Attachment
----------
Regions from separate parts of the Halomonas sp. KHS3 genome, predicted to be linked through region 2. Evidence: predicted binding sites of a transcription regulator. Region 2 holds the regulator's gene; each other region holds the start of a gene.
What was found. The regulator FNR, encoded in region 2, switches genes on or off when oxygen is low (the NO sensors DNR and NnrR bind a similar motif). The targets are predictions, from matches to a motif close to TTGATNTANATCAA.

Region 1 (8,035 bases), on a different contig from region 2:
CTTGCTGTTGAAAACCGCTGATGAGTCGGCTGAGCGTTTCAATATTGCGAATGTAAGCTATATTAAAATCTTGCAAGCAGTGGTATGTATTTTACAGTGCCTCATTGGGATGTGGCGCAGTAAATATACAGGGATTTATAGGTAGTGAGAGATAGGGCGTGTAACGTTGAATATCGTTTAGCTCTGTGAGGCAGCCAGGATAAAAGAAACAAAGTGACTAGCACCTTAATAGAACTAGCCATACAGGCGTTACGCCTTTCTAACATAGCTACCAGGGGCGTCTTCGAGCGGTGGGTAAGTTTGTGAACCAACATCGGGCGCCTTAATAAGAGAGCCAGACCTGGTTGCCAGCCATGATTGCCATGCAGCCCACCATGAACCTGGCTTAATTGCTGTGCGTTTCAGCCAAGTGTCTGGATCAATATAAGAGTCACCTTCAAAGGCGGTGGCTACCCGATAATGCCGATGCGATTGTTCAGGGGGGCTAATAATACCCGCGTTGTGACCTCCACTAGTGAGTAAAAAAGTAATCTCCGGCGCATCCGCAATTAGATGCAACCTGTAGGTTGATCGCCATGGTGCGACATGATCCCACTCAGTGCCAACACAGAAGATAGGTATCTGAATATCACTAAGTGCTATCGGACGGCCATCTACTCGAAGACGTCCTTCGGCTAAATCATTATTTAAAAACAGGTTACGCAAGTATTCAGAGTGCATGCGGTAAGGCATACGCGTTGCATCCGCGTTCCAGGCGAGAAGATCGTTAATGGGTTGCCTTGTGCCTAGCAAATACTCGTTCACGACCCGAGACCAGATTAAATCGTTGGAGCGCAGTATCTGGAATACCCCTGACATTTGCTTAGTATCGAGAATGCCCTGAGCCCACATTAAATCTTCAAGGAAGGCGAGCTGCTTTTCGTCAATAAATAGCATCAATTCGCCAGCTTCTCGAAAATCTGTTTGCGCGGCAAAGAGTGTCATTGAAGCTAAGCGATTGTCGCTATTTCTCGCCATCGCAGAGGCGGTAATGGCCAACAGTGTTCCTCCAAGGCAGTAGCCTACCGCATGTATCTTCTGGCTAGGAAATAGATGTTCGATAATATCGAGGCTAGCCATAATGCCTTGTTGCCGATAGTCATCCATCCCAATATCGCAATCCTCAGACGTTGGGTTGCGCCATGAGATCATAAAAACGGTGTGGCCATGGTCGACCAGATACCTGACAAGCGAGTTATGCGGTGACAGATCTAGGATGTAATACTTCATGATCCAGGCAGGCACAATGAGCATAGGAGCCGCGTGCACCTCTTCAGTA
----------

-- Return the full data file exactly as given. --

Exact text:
Regions from separate parts of the Halomonas sp. KHS3 genome, predicted to be linked through region 2. Evidence: predicted binding sites of a transcription regulator. Region 2 holds the regulator's gene; each other region holds the start of a gene.
What was found. The regulator FNR, encoded in region 2, switches genes on or off when oxygen is low (the NO sensors DNR and NnrR bind a similar motif). The targets are predictions, from matches to a motif close to TTGATNTANATCAA.

Region 1 (8,035 bases), on a different contig from region 2:
CTTGCTGTTGAAAACCGCTGATGAGTCGGCTGAGCGTTTCAATATTGCGAATGTAAGCTATATTAAAATCTTGCAAGCAGTGGTATGTATTTTACAGTGCCTCATTGGGATGTGGCGCAGTAAATATACAGGGATTTATAGGTAGTGAGAGATAGGGCGTGTAACGTTGAATATCGTTTAGCTCTGTGAGGCAGCCAGGATAAAAGAAACAAAGTGACTAGCACCTTAATAGAACTAGCCATACAGGCGTTACGCCTTTCTAACATAGCTACCAGGGGCGTCTTCGAGCGGTGGGTAAGTTTGTGAACCAACATCGGGCGCCTTAATAAGAGAGCCAGACCTGGTTGCCAGCCATGATTGCCATGCAGCCCACCATGAACCTGGCTTAATTGCTGTGCGTTTCAGCCAAGTGTCTGGATCAATATAAGAGTCACCTTCAAAGGCGGTGGCTACCCGATAATGCCGATGCGATTGTTCAGGGGGGCTAATAATACCCGCGTTGTGACCTCCACTAGTGAGTAAAAAAGTAATCTCCGGCGCATCCGCAATTAGATGCAACCTGTAGGTTGATCGCCATGGTGCGACATGATCCCACTCAGTGCCAACACAGAAGATAGGTATCTGAATATCACTAAGTGCTATCGGACGGCCATCTACTCGAAGACGTCCTTCGGCTAAATCATTATTTAAAAACAGGTTACGCAAGTATTCAGAGTGCATGCGGTAAGGCATACGCGTTGCATCCGCGTTCCAGGCGAGAAGATCGTTAATGGGTTGCCTTGTGCCTAGCAAATACTCGTTCACGACCCGAGACCAGATTAAATCGTTGGAGCGCAGTATCTGGAATACCCCTGACATTTGCTTAGTATCGAGAATGCCCTGAGCCCACATTAAATCTTCAAGGAAGGCGAGCTGCTTTTCGTCAATAAATAGCATCAATTCGCCAGCTTCTCGAAAATCTGTTTGCGCGGCAAAGAGTGTCATTGAAGCTAAGCGATTGTCGCTATTTCTCGCCATCGCAGAGGCGGTAATGGCCAACAGTGTTCCTCCAAGGCAGTAGCCTACCGCATGTATCTTCTGGCTAGGAAATAGATGTTCGATAATATCGAGGCTAGCCATAATGCCTTGTTGCCGATAGTCATCCATCCCAATATCGCAATCCTCAGACGTTGGGTTGCGCCATGAGATCATAAAAACGGTGTGGCCATGGTCGACCAGATACCTGACAAGCGAGTTATGCGGTGACAGATCTAGGATGTAATACTTCATGATCCAGGCAGGCACAATGAGCATAGGAGCCGCGTGCACCTCTTCAGTA